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Hello, this is Spotlight with Julia Peet and Simon Clemison.
Welcome to our last full programme of the year.
From the local pub to a shop nearby - a community comes together to help
a mother with a rare form of breast cancer.
It has just given me hope that we can do this and it was great to get
over to Germany as quickly as we did.
We meet the 12-year-old boy who spent his pocket
Celebrating global success - the Devon gin makers
And at 94 - is Mimi Vallas the oldest gym bunny in town?
We will begin tonight with a Christmas message.
"A really massive thank you" - the words tonight of a mother
from Devon who's been given new hope after people living nearby raised
money to help her get treatment for a highly unusual type
Kim Jenkins has already started the private therapy abroad
which could improve her chances of survival, as our
Health Correspondent Jenny Walrond explains.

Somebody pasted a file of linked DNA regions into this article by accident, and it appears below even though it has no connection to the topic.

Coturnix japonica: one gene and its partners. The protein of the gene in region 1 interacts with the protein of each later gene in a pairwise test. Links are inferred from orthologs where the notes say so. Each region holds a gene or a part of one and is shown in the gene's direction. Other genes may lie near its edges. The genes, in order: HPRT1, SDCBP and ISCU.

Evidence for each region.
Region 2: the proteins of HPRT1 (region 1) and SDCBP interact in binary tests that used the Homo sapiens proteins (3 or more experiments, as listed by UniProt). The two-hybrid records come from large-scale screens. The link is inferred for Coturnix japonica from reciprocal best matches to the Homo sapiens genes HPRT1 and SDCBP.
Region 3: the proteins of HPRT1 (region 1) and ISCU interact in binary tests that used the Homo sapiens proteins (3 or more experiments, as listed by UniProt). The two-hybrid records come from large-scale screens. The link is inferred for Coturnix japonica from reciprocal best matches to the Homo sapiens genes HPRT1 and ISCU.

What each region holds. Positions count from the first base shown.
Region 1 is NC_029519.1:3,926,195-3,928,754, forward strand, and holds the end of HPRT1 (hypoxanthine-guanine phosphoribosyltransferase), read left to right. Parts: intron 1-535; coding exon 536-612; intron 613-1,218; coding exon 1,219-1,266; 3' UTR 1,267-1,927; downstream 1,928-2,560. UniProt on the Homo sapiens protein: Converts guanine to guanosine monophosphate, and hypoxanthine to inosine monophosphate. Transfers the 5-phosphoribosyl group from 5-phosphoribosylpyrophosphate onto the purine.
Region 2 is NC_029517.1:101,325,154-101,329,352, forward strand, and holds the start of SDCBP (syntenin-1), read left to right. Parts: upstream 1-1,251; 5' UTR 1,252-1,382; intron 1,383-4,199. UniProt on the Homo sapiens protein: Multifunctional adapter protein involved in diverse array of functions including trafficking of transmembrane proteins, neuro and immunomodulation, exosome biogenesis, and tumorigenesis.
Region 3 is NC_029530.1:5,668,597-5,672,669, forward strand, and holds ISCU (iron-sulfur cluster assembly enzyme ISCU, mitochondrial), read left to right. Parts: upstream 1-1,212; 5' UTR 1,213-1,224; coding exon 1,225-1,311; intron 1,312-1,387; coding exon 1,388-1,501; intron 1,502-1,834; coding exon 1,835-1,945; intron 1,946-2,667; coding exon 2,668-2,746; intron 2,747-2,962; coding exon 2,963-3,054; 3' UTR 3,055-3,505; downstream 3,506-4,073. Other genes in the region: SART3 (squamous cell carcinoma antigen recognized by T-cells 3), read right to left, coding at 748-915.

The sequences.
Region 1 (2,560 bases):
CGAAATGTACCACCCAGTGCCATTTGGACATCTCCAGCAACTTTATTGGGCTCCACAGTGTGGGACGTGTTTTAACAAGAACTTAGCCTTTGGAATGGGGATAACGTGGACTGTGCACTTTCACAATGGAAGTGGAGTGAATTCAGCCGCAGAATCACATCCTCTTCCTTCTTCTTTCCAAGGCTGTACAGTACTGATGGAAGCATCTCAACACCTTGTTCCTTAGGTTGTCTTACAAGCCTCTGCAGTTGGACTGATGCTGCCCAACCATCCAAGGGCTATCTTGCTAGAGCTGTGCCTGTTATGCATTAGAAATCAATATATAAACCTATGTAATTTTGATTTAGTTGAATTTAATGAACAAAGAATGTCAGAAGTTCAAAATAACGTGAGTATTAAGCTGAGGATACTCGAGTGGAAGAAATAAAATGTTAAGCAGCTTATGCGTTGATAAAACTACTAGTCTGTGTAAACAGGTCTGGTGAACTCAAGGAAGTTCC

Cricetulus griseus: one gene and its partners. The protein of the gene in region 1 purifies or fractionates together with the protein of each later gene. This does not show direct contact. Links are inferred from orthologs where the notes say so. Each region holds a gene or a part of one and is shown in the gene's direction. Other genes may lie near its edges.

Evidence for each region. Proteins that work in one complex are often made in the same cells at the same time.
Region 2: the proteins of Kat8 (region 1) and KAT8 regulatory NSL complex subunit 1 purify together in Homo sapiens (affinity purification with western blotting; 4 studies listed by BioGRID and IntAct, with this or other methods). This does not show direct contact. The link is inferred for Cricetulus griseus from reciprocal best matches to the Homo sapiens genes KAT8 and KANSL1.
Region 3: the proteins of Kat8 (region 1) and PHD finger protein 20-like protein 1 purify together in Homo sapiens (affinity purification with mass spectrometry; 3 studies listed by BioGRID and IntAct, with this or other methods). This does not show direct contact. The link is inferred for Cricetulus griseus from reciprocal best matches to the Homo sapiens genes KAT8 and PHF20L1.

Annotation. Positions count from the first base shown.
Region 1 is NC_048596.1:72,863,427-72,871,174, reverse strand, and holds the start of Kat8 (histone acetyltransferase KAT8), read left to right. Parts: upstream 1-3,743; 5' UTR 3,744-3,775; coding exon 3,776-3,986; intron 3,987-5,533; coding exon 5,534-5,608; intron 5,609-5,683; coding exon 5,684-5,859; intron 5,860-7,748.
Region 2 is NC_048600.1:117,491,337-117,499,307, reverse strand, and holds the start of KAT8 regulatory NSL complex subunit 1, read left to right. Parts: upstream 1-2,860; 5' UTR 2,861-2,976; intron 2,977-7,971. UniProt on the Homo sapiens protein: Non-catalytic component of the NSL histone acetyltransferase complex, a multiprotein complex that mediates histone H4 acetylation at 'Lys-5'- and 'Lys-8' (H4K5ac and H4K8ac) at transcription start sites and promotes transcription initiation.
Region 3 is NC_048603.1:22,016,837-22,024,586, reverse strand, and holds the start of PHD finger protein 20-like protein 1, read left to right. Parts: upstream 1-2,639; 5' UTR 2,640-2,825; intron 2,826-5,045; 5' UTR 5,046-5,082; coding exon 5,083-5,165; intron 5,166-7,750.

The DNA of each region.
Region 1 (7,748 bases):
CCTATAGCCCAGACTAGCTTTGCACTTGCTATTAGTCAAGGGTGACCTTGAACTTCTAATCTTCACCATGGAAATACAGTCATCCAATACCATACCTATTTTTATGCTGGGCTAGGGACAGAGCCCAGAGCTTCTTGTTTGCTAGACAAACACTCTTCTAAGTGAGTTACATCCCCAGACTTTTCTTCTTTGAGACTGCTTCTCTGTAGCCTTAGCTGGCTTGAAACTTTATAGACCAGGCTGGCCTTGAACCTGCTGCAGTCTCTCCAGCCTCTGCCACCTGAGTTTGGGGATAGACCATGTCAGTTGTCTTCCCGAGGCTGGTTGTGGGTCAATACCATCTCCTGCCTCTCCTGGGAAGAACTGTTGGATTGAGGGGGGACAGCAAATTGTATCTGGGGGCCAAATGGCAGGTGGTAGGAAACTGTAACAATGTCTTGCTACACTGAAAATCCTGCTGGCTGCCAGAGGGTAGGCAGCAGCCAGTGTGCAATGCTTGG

Kim Jenkin's daughter was just three months old when she learned she had
It is a rare and aggressive form that can have a high
And it has come back and spread into her spine and ribs.
Having run out of options for NHS treatment, they learned
of pioneering work in Germany which could help, but at
Friends, family and complete strangers have come to their aid.
Over two thirds of the money has been raised, enabling Kim
You kind of have to try and get used to it,
but you feel overwhelmed a lot, really.
And obviously walking around the village knowing that everyone
is trying to help you out is quite overwhelming.
It has just given me hope, really, that we can do this.
It was great to get over to Germany as quickly as we did do as well.
And early signs are that the treatment is working.
In the heart of the village you can see the support
the family are getting from the local community.
It is really important for us to raise money for people
within the community and Kim has got quite a drastic need,
so we decided the pub is the perfect place to raise money.
We have had some magnificent, quite weird donations.
We have had violins, we have had a lion's head,
you name it, it has passed through this table and all being
turned into cash for a very worthwhile and lovely family.
And while the family still need to raise more,
they are truly thankful to the people who have
I would just like to say a really massive thank you to everyone that
has helped support us and raise money for us and all of the really
Kim Jenkins ending that report from Jenny Walrond.
And now a roundup of some of the other stories
The future of helicopter manufacturing in Somerset